Calm With Horses (Review): Sentimental Education, Irish-Style
Nick Rowland’s debut Calm With Horses merges crime and family drama to style a sympathetic portrait of ex-boxer father-in-progress Douglas.
If you don’t have a clue of what Irish English sounds like, Nick Rowland’s debut Calm With Horses is the flick for you. Starring Barry Keoghan’s outré acting persona and Lady Macbeth’s Cosmo Jarvis as the male leads in a family-crime story of mafia, drugs and love, Rowland’s film provides a touching yet not fully ripe musing-session on belonging and values. A promising-league first picture and an intense portrait of rural Eire.
Tough guys deal drugs and since he had to break off his boxing career, Douglas (Cosmo Jarvis) has turned into a tough guy too. He’s the newest recruit in his friend Dympna (Barry Keoghan)’s mafia family and, as such, he hasn’t gained full recognition in the clique yet. But Douglas’s also a father and, as such, he cares for his baby and for Ursula (Niamh Algar), the woman who brought little Jack into the world. Still, we immediately feel Douglas would rather not be the caring, sensitive father he actually is. Things go really awry as Douglas is asked to kill for the first time on behalf of Dympna’s gang just as Ursula is planning to move to Cork with Jack to begin a new life.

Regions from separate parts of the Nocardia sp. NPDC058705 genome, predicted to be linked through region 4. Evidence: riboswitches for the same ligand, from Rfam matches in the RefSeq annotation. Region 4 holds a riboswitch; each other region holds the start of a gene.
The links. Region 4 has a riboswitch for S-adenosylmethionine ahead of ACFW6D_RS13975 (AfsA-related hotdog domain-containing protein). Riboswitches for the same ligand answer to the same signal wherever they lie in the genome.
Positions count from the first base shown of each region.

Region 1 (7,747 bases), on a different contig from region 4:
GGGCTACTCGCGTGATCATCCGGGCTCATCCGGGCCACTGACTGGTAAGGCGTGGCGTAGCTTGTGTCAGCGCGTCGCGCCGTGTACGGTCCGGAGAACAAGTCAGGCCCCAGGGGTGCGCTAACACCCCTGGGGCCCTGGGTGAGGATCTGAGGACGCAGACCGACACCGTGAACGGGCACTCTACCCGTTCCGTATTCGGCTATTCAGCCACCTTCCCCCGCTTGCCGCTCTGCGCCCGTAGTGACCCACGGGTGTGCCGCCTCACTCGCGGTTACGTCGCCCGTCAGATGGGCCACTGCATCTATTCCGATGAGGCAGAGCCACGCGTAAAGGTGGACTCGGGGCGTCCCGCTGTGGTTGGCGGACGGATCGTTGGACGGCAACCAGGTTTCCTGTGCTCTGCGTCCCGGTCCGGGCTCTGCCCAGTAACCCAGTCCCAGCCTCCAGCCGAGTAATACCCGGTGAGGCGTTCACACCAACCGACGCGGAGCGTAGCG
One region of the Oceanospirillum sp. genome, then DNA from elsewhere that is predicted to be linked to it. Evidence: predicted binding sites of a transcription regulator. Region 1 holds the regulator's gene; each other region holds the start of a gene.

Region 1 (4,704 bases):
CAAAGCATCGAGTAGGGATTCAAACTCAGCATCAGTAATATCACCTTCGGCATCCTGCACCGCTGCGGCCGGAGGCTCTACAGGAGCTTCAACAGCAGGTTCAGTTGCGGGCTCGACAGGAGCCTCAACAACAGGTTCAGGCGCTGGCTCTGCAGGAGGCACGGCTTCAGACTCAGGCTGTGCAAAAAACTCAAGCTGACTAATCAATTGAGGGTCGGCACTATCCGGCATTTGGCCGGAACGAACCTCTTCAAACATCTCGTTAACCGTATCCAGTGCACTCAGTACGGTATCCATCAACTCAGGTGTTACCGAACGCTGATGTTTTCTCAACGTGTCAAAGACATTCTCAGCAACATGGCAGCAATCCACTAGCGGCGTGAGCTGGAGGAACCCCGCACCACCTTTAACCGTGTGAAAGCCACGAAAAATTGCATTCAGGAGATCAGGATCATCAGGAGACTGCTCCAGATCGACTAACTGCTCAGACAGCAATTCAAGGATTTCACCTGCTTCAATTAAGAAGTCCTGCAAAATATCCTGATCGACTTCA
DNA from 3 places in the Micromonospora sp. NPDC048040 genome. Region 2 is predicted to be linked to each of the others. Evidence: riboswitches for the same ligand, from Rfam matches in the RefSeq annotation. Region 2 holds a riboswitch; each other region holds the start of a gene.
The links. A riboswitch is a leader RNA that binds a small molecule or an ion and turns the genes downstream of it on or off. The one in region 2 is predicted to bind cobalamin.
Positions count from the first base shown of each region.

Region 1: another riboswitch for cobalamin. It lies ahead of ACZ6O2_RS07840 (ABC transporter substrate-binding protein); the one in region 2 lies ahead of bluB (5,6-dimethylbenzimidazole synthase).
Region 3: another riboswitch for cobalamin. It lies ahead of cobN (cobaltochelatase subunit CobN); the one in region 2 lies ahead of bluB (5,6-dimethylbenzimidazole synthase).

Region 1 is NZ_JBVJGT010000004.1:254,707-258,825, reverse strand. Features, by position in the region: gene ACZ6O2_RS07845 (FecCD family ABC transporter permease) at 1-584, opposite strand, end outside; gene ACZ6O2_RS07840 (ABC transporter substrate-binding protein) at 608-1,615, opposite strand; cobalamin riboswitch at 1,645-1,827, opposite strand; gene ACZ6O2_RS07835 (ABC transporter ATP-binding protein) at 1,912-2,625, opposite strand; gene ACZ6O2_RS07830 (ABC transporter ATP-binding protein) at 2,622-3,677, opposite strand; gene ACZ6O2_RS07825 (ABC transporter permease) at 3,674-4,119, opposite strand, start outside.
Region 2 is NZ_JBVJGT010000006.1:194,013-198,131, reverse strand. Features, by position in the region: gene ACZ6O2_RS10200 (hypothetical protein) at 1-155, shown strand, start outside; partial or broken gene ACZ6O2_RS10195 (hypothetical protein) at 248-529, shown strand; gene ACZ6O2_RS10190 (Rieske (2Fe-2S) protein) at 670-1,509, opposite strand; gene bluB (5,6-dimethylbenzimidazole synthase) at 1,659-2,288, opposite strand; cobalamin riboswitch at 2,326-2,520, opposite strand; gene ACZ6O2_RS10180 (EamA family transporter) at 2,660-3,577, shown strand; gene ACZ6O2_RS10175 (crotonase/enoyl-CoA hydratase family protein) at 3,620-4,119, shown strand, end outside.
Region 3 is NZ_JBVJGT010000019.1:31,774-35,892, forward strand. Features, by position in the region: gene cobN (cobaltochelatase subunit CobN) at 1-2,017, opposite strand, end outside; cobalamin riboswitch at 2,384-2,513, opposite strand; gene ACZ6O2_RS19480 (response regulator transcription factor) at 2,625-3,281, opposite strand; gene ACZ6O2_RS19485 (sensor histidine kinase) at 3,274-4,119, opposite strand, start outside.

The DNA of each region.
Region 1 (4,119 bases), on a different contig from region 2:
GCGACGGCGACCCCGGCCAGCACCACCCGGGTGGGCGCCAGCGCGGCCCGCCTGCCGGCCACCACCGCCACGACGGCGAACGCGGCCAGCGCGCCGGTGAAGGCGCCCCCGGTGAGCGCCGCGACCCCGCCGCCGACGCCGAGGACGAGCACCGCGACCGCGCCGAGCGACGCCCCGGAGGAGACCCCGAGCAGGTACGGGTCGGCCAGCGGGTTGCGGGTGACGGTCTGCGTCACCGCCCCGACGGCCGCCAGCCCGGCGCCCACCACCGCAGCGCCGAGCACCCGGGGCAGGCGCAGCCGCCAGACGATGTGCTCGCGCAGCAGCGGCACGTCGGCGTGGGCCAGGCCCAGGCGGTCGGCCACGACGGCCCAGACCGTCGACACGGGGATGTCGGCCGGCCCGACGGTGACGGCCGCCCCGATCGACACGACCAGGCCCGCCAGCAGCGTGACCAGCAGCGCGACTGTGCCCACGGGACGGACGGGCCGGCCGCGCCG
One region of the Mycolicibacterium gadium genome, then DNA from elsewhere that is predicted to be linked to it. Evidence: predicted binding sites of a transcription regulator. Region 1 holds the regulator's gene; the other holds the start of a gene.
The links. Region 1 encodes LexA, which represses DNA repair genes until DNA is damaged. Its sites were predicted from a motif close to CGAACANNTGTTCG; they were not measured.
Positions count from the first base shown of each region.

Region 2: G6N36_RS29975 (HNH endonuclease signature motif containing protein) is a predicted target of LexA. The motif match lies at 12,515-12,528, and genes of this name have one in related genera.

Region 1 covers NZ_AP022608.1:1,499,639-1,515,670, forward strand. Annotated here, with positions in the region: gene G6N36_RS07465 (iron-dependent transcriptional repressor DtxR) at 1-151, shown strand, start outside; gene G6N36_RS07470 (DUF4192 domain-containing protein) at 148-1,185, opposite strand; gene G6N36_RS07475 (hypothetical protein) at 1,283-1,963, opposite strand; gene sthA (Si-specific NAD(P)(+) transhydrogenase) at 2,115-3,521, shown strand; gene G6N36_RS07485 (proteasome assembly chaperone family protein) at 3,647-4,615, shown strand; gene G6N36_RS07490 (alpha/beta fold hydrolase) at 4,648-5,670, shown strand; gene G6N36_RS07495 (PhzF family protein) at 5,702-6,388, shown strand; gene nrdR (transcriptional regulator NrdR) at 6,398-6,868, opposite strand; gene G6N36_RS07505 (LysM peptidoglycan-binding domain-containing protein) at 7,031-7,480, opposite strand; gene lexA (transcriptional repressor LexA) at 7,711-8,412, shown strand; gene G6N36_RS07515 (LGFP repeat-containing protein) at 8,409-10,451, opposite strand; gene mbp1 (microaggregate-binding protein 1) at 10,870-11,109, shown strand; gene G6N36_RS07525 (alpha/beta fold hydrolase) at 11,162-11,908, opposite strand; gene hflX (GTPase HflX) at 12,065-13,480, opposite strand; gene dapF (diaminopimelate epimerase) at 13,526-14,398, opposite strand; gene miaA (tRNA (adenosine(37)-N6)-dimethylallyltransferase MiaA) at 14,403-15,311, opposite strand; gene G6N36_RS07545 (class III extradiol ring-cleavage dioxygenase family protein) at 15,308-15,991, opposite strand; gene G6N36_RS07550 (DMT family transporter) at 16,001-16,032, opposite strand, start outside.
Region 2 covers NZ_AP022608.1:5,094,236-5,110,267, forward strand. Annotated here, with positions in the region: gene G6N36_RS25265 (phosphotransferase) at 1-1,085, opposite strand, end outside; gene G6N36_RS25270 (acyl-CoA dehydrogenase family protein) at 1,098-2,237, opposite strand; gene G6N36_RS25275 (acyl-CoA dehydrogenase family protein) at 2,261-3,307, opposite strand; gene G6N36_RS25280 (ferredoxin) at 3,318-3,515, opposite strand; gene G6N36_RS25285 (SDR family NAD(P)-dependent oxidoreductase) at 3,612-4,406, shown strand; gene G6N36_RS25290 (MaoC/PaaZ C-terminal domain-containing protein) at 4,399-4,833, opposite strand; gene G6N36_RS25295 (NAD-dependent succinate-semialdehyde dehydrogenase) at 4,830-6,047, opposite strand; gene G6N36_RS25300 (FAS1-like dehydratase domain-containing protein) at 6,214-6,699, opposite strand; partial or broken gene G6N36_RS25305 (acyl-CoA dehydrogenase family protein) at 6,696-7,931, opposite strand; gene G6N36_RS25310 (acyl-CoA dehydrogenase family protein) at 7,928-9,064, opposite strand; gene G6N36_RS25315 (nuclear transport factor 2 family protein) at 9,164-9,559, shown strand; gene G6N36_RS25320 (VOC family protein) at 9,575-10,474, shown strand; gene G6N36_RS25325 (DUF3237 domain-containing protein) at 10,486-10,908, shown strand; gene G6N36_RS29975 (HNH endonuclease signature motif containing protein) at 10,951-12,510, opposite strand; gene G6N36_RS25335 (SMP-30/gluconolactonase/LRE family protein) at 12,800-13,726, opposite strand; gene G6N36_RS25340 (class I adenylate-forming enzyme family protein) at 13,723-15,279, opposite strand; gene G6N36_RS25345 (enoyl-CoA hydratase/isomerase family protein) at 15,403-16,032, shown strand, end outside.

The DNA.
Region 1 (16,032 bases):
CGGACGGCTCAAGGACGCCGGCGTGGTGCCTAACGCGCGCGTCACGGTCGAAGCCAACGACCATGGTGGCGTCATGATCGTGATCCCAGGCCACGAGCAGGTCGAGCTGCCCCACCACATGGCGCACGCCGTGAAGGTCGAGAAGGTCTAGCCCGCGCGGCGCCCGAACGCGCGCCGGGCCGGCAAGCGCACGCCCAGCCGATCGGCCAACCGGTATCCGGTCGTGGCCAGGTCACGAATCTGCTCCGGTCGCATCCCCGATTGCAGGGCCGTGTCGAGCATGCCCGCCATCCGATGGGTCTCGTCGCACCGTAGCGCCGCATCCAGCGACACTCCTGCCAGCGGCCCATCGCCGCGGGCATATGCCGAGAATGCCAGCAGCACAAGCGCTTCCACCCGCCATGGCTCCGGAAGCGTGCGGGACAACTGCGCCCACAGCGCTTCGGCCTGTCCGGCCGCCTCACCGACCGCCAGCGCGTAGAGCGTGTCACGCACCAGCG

Calm With Horses starts off as a gangster movie – but then we realize we are actually watching a cinematic Bildungsroman with a twist. Douglas is no Corleone: in fact, which kind of trouble the tough-guy family’s been having is quite unimportant. Jarvis is king of the screen, the one and only whom the camera steadily follows. All families might have their problems, but belonging to two of them doesn’t help you choose the way in which to tackle arising issues in a resolute way.
Douglas’s education follows a quite counter-intuitive path: instead of moving forward, he lacks a starting point; instead of finding happiness, he’s brought to realize all the hidden happiness he’s been quietly sharing in. It is quite an emotional journey, and leading couple Jarvis-Keoghan have the artistic stamina to portray staggeringly defined personalities and their inner demons. They’re so good that the film could have done away with the camera’s superimposition of feeling and magic-of-the-moment.
There’s solid indie aesthetic underlying Calm With Horses, and its canons are applied to the bitterest end – that point where things tip-toe on the verge of visual over-sweetness. Still, Rowland’s film manages to keep its sharper edge: Douglas’s travels are nothing like a sweet walk into the woods, and it’s still unsure who the wolf might be. But then there are always horses. And as the film’s last shot rolls itself out onto the screen, it’s painterly metaphor: Calm. With horses.
Calm With Horses is now available to watch on Demand.